De Facto Regimes in International Law

Article English OPEN
Jonte van Essen;
(2012)
  • Publisher: Ubiquity Press
  • Journal: Utrecht Journal of International and European Law (issn: 2053-5341, eissn: 2053-5341)
  • Publisher copyright policies & self-archiving
  • Related identifiers: doi: 10.5334/ujiel.ay
  • Subject: Law | Law of Europe | De Facto Regimes | Recognition | K | International Legal Personality | KJ-KKZ | De Facto Regimes, Recognition, International Legal Personality

<p>The ambiguous position of <em>de facto </em>regimes in international law has long been the subject of scholarly debate and a source of political conflict. An assessment of the current standing of these regimes in international law and the consequences of actions by i... View more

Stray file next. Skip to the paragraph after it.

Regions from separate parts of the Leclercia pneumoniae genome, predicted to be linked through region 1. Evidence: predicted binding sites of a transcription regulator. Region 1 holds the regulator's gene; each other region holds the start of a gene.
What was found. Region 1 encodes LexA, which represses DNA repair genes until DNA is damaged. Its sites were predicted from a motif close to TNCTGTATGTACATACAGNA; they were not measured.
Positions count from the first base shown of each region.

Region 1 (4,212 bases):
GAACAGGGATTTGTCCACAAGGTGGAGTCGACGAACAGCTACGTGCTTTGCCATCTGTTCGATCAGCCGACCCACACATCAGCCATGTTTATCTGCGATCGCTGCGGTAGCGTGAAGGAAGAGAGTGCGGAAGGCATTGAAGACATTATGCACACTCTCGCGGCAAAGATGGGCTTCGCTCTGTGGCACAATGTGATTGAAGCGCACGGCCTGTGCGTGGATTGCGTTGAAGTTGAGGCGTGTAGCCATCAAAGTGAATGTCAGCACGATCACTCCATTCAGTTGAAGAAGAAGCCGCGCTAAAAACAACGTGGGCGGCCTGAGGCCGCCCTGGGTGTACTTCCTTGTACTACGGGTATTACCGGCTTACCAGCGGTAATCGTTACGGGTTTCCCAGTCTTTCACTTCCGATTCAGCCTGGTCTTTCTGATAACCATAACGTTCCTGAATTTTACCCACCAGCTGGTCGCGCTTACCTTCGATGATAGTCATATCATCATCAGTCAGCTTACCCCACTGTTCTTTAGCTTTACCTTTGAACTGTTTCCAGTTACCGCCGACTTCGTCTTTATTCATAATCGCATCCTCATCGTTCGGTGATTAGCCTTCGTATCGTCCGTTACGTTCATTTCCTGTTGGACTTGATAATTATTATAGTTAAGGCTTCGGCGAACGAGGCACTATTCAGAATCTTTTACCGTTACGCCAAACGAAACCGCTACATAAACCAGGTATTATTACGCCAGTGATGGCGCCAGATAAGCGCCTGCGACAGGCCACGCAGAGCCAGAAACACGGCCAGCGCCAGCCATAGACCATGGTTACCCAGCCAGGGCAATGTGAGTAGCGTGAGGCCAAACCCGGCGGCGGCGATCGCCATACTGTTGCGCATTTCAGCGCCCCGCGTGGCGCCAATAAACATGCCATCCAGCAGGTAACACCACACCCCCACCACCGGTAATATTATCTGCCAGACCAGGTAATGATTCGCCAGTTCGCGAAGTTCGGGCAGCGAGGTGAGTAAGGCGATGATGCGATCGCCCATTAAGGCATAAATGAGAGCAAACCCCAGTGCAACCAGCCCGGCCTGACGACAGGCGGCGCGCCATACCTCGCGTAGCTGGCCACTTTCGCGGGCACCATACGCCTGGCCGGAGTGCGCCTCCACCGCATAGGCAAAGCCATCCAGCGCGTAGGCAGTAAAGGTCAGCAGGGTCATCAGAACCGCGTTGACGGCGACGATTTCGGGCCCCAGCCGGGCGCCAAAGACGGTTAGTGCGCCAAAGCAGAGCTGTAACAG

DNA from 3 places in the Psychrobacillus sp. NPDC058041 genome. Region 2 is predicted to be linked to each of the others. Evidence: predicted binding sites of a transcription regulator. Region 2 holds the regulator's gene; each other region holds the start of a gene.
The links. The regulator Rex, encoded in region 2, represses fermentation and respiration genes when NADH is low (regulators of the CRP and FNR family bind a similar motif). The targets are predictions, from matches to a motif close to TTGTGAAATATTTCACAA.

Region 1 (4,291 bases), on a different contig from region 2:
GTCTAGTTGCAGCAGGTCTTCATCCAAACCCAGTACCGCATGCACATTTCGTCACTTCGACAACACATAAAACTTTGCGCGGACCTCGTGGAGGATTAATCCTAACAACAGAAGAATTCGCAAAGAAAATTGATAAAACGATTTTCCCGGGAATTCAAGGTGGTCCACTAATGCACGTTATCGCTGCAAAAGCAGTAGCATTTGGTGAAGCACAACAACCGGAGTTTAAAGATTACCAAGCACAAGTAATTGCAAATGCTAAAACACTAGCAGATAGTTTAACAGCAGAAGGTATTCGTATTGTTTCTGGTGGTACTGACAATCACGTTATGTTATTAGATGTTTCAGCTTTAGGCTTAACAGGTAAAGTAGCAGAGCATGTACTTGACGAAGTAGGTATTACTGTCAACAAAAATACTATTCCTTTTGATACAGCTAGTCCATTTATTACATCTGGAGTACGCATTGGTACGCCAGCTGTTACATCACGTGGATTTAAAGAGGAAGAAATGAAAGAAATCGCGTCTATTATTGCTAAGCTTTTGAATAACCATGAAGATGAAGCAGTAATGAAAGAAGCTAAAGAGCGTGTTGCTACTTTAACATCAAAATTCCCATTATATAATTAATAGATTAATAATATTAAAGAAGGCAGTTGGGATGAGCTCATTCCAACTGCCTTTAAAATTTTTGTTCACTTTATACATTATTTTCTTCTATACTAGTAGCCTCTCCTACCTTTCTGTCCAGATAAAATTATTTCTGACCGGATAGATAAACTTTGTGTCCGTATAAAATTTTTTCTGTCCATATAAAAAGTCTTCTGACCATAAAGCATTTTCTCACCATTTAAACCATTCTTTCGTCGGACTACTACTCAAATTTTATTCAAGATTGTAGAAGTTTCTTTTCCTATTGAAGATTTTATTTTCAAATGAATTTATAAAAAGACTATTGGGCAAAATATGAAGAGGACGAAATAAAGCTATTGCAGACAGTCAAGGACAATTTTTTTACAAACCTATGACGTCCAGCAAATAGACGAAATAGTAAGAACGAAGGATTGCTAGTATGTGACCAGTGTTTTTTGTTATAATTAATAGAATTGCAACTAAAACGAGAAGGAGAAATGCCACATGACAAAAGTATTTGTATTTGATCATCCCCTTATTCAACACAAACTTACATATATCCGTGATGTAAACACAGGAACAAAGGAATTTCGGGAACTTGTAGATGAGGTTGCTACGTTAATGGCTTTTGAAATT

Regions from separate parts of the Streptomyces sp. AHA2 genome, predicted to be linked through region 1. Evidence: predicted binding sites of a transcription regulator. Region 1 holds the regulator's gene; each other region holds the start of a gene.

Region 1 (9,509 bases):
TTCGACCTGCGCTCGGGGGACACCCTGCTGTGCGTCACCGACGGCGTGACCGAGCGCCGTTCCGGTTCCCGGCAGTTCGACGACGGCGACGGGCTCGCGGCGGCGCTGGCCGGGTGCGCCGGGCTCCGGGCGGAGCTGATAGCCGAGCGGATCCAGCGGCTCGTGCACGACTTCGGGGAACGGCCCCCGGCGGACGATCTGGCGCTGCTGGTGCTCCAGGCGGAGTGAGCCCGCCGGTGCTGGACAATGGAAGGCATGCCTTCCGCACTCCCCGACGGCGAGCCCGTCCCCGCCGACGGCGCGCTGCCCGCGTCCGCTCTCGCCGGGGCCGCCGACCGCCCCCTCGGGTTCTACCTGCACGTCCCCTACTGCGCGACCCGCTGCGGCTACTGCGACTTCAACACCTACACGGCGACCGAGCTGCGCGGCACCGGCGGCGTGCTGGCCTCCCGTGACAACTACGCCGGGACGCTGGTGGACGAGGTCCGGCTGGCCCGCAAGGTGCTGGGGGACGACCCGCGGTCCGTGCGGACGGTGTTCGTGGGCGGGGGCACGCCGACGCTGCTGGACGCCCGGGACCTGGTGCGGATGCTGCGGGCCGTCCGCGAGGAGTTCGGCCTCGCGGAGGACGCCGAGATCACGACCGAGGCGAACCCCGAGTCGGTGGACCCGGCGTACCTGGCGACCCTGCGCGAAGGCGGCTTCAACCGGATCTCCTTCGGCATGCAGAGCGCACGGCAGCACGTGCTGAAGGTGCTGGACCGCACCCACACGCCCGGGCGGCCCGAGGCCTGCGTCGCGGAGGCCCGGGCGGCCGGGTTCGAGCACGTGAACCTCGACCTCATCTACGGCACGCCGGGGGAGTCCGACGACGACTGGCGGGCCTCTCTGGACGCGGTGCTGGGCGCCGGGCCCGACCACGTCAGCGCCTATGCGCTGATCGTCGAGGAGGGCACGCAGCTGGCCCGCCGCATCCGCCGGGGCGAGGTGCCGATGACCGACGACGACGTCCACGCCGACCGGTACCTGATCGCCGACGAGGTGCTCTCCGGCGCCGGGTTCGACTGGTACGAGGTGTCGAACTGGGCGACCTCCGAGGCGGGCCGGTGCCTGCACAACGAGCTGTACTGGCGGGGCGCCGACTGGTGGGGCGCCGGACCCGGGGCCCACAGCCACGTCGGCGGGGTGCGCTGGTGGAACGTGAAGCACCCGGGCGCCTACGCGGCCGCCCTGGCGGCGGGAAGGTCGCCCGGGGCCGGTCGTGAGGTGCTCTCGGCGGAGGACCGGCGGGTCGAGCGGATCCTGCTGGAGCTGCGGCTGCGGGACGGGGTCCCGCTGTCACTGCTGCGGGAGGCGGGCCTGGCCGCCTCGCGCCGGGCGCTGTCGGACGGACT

• References (12)
    12 references, page 1 of 2

    Peterson (n 100) 36.

    ibid 50.

    Shaw (n 20) 460-462; Talmon (n 123) 4. 'Any recognition of the NTC as the de jure government of the State of Libya, while Qaddafi forces are still in control of the capital, seems premature and would arguably constitute an illegal interference in the internal afairs of Libya'.

    B Roth, 'Secessions, Coups and the International Rule of Law: Assessing the Decline of the Efective Control Doctrine' [2010] 11 Melbourne Journal of International Law 439.

    Shaw (n 20) 455.

    Peterson (n 100) 51.

    A Buchanan, 'Recognitional Legitimacy and the State System' [1999] Philosophy & Public Afairs 46-47.

    ibid 47.

    C Naticchia, 'Recognizing States and Governments' [2005] Canadian Journal of Philosophy 28.

    ibid 28.

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